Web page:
Researcher Hanna, who heads the aforementioned artificial womb research group, was just waiting for this limit to be broken, and this step means that he could grow human embryos in his incubator. Here are his words to that effect, “Once the guidelines are updated, I will be able to carry on the experiment.”
A group of scientists at the international level in 2019 had signed a five-year moratorium on genetic editing technology applied to gametes and human embryos intended for implantation. This moratorium, like others in the field of biotechnology development, is not a condemnation of genetic editing of humans (let alone other animals and plants): that would be tantamount to condemning their own research and worldview. Nor is it a condemnation of genetic editing on germ lines, which would bring heritable genetic modification, but a possibility of its application with certain “conditions of transparency, safety and international sharing”.
The moratorium is a pause to create an international regulatory framework and especially to create social acceptance, but in the meantime, research continues and methods are refined.
“What we are asking for is a moratorium, not a ban: that is, this is not an attempt to put the brakes on scientific research. […] Gene editing undoubtedly represents a great promise of the medicine of the future, the natural evolution of current gene therapy, but there is still study to refine it in terms of safety and efficacy,” explains Luigi Naldini, an international pioneer in the field of gene therapy and director of the Telethon San Raffaele Institute for Gene Therapy (SR-Tiget).
Naldini doesn’t come across with the usual transhumanist rhetoric, he takes issue with the public debate and carefully observing the implications of new developments. Today we find him as a member of the task force of 45 international researchers formed by the ISSCR to revise the guidelines that lowered the 14-day limit.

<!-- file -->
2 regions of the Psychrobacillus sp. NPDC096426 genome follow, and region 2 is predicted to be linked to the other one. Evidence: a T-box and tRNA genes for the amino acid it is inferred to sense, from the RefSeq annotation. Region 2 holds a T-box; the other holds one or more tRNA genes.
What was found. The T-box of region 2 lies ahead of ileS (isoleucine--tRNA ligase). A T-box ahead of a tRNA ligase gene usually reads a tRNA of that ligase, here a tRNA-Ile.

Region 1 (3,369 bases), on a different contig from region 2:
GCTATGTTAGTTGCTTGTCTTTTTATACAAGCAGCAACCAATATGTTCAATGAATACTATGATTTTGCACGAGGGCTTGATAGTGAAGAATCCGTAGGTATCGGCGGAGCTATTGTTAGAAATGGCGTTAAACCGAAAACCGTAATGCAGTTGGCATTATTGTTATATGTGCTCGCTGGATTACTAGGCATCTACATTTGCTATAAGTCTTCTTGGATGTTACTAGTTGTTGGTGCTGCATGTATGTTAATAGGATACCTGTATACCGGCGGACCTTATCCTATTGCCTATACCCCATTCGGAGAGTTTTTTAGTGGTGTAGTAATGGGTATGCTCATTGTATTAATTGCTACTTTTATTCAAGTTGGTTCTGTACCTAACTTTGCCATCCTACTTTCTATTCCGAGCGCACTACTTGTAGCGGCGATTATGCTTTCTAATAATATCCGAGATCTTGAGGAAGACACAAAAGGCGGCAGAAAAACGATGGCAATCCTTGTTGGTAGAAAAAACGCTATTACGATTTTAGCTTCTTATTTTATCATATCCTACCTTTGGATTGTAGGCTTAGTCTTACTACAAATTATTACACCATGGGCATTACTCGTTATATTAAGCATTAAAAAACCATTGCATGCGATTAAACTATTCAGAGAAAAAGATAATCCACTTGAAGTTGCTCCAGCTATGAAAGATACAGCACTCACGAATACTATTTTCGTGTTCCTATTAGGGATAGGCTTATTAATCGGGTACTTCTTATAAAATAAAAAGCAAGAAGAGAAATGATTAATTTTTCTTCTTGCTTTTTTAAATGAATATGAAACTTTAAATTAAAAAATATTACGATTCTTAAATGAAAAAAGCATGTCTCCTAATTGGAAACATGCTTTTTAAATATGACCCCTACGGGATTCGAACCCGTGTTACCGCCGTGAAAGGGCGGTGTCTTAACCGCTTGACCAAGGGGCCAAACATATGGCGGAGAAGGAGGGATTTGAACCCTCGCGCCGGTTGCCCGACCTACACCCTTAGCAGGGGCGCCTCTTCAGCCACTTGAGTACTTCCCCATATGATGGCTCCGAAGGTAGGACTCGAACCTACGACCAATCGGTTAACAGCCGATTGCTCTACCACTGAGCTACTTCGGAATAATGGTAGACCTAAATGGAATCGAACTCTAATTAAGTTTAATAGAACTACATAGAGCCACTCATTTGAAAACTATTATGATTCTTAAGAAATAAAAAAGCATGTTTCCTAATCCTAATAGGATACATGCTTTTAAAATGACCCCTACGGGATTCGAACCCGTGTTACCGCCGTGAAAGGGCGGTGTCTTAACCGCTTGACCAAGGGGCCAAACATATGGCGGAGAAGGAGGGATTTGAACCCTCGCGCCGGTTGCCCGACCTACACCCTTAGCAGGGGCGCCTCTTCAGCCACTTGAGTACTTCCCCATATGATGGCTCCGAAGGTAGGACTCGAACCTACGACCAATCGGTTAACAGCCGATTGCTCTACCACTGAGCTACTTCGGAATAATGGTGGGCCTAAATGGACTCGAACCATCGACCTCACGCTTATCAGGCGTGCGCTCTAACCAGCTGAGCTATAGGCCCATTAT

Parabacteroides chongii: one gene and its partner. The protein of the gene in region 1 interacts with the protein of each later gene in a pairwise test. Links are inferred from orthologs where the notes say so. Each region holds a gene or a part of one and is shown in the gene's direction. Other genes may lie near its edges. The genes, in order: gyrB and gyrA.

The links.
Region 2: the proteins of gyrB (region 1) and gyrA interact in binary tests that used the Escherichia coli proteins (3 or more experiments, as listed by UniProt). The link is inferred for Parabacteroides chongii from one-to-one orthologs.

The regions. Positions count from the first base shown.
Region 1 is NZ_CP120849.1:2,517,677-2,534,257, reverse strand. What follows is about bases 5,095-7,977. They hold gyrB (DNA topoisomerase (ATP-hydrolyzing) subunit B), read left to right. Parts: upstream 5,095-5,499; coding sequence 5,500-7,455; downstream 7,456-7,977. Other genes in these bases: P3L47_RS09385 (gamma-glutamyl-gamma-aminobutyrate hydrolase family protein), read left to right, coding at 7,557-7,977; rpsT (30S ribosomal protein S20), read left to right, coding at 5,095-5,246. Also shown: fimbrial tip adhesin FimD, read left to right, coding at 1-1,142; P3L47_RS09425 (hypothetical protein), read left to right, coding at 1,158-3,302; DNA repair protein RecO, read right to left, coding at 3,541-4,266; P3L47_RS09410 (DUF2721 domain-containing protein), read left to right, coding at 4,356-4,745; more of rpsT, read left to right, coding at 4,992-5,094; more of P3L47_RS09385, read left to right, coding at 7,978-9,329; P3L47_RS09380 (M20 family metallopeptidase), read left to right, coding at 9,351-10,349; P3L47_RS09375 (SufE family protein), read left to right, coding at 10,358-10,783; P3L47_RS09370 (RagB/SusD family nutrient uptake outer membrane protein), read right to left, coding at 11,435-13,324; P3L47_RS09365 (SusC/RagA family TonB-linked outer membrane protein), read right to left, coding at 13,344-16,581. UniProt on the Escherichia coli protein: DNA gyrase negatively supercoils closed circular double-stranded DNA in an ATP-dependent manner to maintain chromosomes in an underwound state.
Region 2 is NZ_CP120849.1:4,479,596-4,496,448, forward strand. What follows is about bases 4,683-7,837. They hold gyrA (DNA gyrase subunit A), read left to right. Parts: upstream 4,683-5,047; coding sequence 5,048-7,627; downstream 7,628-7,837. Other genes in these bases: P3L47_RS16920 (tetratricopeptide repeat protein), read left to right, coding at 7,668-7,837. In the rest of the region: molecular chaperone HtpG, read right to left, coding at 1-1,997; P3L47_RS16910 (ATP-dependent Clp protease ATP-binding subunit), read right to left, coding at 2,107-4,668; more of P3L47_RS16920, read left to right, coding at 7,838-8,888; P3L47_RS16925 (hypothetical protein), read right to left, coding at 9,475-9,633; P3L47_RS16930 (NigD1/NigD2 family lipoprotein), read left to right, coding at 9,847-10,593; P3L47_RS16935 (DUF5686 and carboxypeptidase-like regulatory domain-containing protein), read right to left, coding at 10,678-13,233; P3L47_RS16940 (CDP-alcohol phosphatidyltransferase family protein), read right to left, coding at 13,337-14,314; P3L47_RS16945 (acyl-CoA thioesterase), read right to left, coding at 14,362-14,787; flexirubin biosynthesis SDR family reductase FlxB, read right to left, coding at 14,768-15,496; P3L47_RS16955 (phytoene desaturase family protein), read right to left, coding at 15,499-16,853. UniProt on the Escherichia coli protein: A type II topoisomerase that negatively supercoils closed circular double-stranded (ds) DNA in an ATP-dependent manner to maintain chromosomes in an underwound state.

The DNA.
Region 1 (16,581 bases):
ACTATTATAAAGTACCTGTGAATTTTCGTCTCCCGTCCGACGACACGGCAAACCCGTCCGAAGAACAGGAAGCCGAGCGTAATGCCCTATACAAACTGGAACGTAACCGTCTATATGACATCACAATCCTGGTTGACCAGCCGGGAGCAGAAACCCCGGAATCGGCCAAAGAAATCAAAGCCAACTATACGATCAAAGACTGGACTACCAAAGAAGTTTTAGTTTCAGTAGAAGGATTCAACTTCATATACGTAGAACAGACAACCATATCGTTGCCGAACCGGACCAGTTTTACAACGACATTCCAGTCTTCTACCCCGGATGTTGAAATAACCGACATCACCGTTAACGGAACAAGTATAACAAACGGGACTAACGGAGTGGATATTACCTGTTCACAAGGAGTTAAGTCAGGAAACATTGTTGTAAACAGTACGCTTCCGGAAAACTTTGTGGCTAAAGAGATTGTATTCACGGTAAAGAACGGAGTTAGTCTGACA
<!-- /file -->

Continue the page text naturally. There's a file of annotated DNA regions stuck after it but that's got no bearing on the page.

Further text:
New French bioethics law: PMA for all and open the way for genetically modified children
The new French bioethics law, which will come into force at the beginning of July, is an important step. It opens up the possibility of access to MAP techniques to any woman, whether paired with another man, paired with another woman, or alone, provides for motherhood through a simple declaration of will, without distinction, according to the law, between the woman who has established a gestational bond and who has given birth, and the other woman. In addition, the establishment of filiation may occur without paternal descent. It will allow the conception of an embryo with male and female gametes derived solely from donation, permitting dual gamete donation. It will allow cryopreservation of ovuli without medical grounds for specific diseases and in vitro fertilization with three parents (sperm, eggs and mitochondrial DNA from another woman). Finally, it opens up the biomarker of gametes.